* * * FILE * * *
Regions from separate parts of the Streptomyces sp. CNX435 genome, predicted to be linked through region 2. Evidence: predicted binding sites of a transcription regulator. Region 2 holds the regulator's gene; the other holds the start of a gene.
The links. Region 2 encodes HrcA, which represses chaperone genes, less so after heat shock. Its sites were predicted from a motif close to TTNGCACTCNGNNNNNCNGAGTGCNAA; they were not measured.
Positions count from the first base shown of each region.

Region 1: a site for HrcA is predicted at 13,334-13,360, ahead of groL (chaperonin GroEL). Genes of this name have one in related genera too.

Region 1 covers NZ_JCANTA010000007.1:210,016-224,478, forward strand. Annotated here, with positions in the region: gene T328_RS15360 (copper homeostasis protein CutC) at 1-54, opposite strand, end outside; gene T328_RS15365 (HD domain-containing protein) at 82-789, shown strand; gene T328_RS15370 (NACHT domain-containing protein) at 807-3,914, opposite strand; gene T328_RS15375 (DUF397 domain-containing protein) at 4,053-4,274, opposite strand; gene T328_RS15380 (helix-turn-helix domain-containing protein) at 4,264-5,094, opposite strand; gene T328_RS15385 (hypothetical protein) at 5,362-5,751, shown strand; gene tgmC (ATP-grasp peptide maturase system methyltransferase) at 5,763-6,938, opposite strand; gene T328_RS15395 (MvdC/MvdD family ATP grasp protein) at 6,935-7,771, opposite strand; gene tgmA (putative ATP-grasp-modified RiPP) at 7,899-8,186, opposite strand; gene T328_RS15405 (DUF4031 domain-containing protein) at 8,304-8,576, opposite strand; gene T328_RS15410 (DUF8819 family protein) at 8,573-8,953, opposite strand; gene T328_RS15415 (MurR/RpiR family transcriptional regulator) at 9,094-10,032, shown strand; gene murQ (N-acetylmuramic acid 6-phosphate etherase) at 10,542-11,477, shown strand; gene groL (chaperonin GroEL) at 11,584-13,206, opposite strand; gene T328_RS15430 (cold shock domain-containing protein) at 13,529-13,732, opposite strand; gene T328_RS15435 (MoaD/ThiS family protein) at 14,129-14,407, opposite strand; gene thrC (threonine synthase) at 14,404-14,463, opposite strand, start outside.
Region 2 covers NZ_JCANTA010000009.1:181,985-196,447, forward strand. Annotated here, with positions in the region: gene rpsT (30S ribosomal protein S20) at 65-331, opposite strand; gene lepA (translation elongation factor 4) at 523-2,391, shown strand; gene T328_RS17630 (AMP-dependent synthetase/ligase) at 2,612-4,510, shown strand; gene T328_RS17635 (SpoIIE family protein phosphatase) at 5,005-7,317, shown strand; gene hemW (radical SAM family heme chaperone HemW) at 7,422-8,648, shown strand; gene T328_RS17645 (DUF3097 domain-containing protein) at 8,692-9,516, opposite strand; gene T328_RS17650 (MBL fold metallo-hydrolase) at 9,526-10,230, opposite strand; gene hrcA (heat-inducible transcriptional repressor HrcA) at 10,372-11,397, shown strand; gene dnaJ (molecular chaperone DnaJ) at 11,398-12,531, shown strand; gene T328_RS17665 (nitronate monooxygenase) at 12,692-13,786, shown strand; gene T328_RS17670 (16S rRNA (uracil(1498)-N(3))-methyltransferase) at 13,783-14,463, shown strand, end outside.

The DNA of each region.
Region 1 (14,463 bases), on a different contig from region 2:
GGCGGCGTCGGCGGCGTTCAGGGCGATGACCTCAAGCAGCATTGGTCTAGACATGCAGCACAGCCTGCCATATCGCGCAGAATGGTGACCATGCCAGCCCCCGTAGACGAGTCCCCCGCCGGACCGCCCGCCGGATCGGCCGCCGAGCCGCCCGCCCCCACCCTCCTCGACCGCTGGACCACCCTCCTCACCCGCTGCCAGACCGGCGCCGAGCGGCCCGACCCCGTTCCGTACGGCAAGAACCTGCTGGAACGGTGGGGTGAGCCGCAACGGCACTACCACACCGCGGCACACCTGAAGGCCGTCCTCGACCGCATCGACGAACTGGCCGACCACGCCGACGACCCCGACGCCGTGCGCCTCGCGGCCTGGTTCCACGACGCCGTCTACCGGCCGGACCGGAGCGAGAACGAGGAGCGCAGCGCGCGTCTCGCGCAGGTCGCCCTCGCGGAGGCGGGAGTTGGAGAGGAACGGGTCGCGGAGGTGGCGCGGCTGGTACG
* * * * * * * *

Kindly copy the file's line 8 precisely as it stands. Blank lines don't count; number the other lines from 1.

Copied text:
Region 1 (14,463 bases), on a different contig from region 2: